This is all sorts of nerdy awesomeness: Commander Chris Hadfield performs a modified version of David Bowie’s Space Oddity while aboard the International Space Station. I saw one or two links posting to this video, and figured I’d watch a few seconds and quit. But the backdrop of the ISS (and the views of the Earth) made it simply impossible…
“The Overview Effect, first described by author Frank White in 1987, is an experience that transforms astronauts’ perspective of the planet and mankind’s place upon it. Common features of the experience are a feeling of awe for the planet, a profound understanding of the interconnection of all life, and a renewed sense of responsibility for taking care of the environment.”
Created by Kijek / Adamski, the stop-motion animation was created with about 2,000 silhouettes extracted from PVC plates using a computer-controlled cutter.
I was up early this morning, running a few errands before the start of the day. As I was driving down Logan Boulevard, a flash of white caught my eye: an enormous, origami crane sitting quietly in someone’s yard. I made a mental note to stop by on my way home, but an hour or so later on my return… had forgotten all about it. Later on in the day, I decided to trek over there on foot to take a few photos.
Spotted this on BoingBoing at it absolutely blew me away. Watching and listening to this thing move leaves me in awe, to say nothing of the machine’s age.
For this site-specific installation, Creed fills half the space of a room with balloons, giving tangible form to something that’s usually invisible: the air around you. This lively artwork is meant to be enjoyed as you walk through it and not just viewed from outside. In Chicago, the artist has installed four versions of this work in different neighborhoods throughout the city, choosing a different color balloon for each site to give the installations their own feeling.
Made to look like a real toy store on the outside, the interior reveals that there are actually no toys for sale at all – just lots and lots of cardboard. Kids are encouraged to pick from a variety of cardboard boxes, each featuring an augmented reality barcode (when scanned, it reveals a possible toy that can be made). In the rear of the store is a “Workshop” area, featuring a lot of markers, crayons, scissors, tape and glue… where each child can run wild with their imagination, creating whatever they like.
As a quick overview: The Color Run is a national charity event, where participants run/walk a 5K and get doused in colorful powder along the way. Most participants don white clothing, and by the time they finish… they’re a brilliant, colorful mess.
To honor the memory of his wife and working day and night for 22 years (1960 – 1982), Manjhi carved a 110 meter long passage through a mountain in the Gehlour hills – drastically reducing the distance to the nearest village/doctor. He did all of this with hand tools.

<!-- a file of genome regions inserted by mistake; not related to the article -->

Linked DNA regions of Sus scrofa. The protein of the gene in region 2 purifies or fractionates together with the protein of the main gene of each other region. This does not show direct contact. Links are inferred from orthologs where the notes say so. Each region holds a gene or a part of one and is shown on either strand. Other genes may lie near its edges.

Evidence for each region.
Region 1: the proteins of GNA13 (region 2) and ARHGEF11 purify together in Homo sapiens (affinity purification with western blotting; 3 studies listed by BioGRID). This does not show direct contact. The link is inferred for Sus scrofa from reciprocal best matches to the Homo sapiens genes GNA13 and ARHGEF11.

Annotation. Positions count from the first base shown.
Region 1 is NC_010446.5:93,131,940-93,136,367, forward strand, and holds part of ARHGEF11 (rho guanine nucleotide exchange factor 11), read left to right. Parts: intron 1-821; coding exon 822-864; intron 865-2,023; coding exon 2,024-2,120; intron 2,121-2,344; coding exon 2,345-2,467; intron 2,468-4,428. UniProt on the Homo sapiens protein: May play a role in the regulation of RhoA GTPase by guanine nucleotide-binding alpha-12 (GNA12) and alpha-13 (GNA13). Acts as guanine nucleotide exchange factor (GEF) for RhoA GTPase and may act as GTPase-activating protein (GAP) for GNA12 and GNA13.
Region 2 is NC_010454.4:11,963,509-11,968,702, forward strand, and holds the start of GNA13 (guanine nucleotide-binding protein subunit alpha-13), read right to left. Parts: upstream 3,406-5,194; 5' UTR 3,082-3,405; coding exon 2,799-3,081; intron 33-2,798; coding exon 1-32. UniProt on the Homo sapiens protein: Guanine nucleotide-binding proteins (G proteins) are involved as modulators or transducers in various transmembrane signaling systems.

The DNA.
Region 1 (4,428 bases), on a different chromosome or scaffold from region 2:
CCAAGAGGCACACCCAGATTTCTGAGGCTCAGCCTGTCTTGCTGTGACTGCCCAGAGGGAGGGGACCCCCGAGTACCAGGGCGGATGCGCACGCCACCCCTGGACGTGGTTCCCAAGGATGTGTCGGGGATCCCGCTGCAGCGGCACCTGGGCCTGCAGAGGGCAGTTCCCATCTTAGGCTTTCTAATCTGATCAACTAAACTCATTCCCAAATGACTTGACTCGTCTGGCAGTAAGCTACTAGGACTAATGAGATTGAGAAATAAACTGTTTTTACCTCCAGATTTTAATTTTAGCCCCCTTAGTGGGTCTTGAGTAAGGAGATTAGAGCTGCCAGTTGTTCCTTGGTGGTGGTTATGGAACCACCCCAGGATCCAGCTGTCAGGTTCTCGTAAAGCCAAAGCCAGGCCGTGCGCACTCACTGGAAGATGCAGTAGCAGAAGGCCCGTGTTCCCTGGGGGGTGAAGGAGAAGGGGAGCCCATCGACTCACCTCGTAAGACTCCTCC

So you know, this is a kind of commercial (it’s sponsored by Trident, hence all the gum-chewing). BUT. It’s still awesome, and still worth a watch. Normally, I dislike having two video posts back to back… but I was just laughing so much at this, I needed to share it. In case you have doubts (or in case you have…
What’s incredible to me is that there never seems to be an area where the balls are backed up. There was maybe one spot where I could see that a few balls got stuck, but other than that – no traffic jams, and things just seemed to move along at a consistent clip.
I’ve seen Samsara referred to as the sequel to Baraka – a film that I bought a long while ago, but never got around to watching. It’s been sitting in a drawer, unopened, and I’m now kicking myself as I have to wait for my PS3 to get returned, before I can actually watch the thing. Serves me right for waiting so long.
So something happened near the 5th innning. The other team had tow people on base, and the person up at the plate just belted the crap out of the ball. It was a harder kick than we’d seen the entire game, and got further to the outfield than expected. By the time we got the ball back in our hands, they were already rounding the bases.
Bringing the score in their favor, 5-6. We held on for the next two innings, and I think it was in the bottom of the 7th when something absolutely amazing happened.
Built by Berlin studio ART+COM, the Kinetic Rain sculpture at Changi Airport Singapore is composed of 1,216 individual rain droplets. Each one dangles by a thin, steel rope and is controlled by a computer and individual motor.
You’ve likely already seen this by now, but it’s a great bit of video editing by Jeremiah McDonald. As a kid, he created a video for his future self… and this video is him, talking with that younger version of himself.